Anyway, skipping reading time to my kids is just as detrimental to their health as dirty, skeezy teeth.  Despite all the many joyful hours I have spent in the last near-decade reading to my kids, there are times that I don't feel like doing it at all.

I know somebody out there understands this because they wrote about it.  I found a gem of a book on the PBS Booklights blog recently called Once Upon A Time, The End: (asleep in 60 seconds) by Geoffrey Kloske and illustrated by Barry Blitt.  It's a book written from the perspective of an exhausted father who would rather not read stories for hours at bedtime because he's tired and wants his child to go to bed.  He starts to condense the stories, leaving out parts and usually ending each story with "and they went to sleep.  The end."  At first he's just shortening well-known stories and then he's picking only short nursery rhymes and then editing those.  The story of Goldilocks and the Bears starts out with "There were some bears, it doesn't really matter how many.  There was a bunch.  Let's get to the point."  That cracked me up, but what did me in was this nursery rhyme:
Hickory, dickory, dock
The mouse ran up the clcok.
The clock struck eight.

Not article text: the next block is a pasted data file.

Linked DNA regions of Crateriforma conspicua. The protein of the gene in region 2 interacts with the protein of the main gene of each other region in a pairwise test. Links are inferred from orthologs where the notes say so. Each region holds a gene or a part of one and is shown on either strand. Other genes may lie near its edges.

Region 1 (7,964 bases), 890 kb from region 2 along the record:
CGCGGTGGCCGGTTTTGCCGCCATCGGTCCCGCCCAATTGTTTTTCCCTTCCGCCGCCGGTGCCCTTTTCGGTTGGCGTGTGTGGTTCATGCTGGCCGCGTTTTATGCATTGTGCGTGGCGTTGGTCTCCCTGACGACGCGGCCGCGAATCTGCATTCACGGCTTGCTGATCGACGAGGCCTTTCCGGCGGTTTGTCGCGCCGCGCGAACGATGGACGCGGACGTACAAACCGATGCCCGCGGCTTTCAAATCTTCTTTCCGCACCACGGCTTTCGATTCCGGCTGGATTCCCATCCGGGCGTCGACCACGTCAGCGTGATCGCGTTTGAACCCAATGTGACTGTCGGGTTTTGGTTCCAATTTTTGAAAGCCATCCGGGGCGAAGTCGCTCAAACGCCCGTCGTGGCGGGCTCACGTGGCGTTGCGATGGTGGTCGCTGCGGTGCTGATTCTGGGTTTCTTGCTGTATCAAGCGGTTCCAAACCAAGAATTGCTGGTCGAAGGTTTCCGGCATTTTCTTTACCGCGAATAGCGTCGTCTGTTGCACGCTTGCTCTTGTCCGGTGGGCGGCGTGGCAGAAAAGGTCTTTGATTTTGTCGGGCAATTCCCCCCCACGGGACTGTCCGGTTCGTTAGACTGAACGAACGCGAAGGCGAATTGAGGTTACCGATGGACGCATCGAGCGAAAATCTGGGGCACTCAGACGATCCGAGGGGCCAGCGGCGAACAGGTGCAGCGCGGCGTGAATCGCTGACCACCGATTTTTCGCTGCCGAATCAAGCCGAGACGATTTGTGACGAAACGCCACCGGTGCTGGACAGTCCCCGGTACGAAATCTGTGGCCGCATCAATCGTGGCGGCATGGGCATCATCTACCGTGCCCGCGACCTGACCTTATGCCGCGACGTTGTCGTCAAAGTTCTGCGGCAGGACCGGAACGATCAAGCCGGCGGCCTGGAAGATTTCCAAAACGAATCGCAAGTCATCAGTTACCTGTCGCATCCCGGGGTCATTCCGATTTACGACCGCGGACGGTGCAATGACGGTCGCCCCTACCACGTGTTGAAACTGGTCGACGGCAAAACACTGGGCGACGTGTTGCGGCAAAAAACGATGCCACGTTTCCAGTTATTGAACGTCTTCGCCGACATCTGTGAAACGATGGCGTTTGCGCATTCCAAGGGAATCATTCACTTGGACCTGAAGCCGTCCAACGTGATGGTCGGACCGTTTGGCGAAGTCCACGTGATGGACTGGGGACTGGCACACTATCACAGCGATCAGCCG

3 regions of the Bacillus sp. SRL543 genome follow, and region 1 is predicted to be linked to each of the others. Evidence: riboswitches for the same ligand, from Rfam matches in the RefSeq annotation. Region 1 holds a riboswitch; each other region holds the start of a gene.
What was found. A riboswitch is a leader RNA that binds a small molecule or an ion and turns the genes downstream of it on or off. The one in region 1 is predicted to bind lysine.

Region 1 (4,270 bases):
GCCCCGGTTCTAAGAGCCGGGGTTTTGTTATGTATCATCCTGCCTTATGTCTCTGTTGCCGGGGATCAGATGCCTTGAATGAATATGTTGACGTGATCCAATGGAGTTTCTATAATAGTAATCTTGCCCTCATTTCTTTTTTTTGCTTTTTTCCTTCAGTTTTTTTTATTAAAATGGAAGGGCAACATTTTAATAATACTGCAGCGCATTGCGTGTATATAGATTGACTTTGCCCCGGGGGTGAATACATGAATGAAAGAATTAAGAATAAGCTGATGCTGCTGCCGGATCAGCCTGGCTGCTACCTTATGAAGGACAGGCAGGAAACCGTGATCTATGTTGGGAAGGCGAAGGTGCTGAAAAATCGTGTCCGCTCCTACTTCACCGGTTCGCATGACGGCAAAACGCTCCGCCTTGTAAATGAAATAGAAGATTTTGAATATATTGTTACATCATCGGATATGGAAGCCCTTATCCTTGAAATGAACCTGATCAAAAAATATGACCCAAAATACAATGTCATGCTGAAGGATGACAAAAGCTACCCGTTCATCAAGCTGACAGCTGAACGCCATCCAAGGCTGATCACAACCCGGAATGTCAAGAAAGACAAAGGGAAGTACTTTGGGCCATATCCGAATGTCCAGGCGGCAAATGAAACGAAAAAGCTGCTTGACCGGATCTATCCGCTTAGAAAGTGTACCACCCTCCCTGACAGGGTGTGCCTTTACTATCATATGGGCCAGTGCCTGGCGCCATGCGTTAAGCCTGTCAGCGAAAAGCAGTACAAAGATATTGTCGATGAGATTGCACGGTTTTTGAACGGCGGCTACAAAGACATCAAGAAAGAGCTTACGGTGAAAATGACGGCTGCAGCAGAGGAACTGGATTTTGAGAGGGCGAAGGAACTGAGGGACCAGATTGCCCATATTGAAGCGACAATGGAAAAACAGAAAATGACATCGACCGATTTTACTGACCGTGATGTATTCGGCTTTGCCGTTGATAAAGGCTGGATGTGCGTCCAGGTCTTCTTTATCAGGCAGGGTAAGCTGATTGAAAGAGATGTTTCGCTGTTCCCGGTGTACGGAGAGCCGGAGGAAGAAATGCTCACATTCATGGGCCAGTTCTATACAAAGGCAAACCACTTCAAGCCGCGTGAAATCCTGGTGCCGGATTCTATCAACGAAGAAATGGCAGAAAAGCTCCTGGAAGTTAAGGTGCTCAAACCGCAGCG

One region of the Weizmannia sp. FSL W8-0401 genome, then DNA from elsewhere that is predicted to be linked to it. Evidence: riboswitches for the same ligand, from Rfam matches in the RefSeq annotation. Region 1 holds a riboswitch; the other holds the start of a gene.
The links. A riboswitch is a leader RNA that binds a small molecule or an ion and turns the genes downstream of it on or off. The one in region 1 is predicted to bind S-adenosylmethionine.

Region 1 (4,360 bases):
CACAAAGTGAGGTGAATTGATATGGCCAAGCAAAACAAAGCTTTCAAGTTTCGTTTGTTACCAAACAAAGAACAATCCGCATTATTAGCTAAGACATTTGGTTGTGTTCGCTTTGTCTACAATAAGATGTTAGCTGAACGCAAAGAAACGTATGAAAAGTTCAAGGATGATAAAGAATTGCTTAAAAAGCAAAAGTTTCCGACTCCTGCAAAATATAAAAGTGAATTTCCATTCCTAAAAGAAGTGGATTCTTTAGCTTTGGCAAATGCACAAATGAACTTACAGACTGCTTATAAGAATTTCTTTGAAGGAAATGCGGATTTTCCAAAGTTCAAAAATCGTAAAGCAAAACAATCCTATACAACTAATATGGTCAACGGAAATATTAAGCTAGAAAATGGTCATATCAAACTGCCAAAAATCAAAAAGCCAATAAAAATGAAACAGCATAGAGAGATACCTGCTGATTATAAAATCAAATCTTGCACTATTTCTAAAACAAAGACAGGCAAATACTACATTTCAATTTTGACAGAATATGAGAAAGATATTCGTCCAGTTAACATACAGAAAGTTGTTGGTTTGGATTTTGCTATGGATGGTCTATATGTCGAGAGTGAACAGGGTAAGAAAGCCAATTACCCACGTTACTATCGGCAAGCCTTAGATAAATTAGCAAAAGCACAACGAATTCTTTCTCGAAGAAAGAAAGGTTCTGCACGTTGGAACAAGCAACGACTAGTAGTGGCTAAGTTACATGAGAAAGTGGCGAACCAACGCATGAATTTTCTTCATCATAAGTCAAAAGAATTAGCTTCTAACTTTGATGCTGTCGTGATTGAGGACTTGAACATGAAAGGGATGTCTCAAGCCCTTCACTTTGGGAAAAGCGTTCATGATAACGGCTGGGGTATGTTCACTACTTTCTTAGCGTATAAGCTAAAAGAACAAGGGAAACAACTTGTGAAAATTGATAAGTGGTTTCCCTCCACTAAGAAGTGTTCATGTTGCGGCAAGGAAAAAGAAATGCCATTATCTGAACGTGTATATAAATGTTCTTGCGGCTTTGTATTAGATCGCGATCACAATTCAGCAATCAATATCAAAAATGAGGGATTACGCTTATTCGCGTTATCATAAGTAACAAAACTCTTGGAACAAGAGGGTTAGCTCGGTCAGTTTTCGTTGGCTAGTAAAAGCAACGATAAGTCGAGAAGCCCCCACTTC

Oh my, it's late!
So the mouse went straight to bed.
You can feel the father's exasperation with trying to get his child to sleep by how he didn't even attempt to make his revised version rhyme.  It gets funnier and the tales get shorter as you near the end of the book.  What was ironic is how long the book is, considering that it's about shortening stories.  It was worth it, though.

This picture book was such fun to read for all of us.  My older kids laughed at the jokes and re-writes while my younger children were in awe at how different the stories are than what they know.  It reminded me of Roald Dahl's Revolting Rhymes, except more tame and less gruesome and slightly disturbing.  The best part is that I looked forward to story time the last few nights, despite my days being long and crazy.  Maybe it's because there's someone out there that can relate to wanting their kids to just go to bed, for cryin' out loud.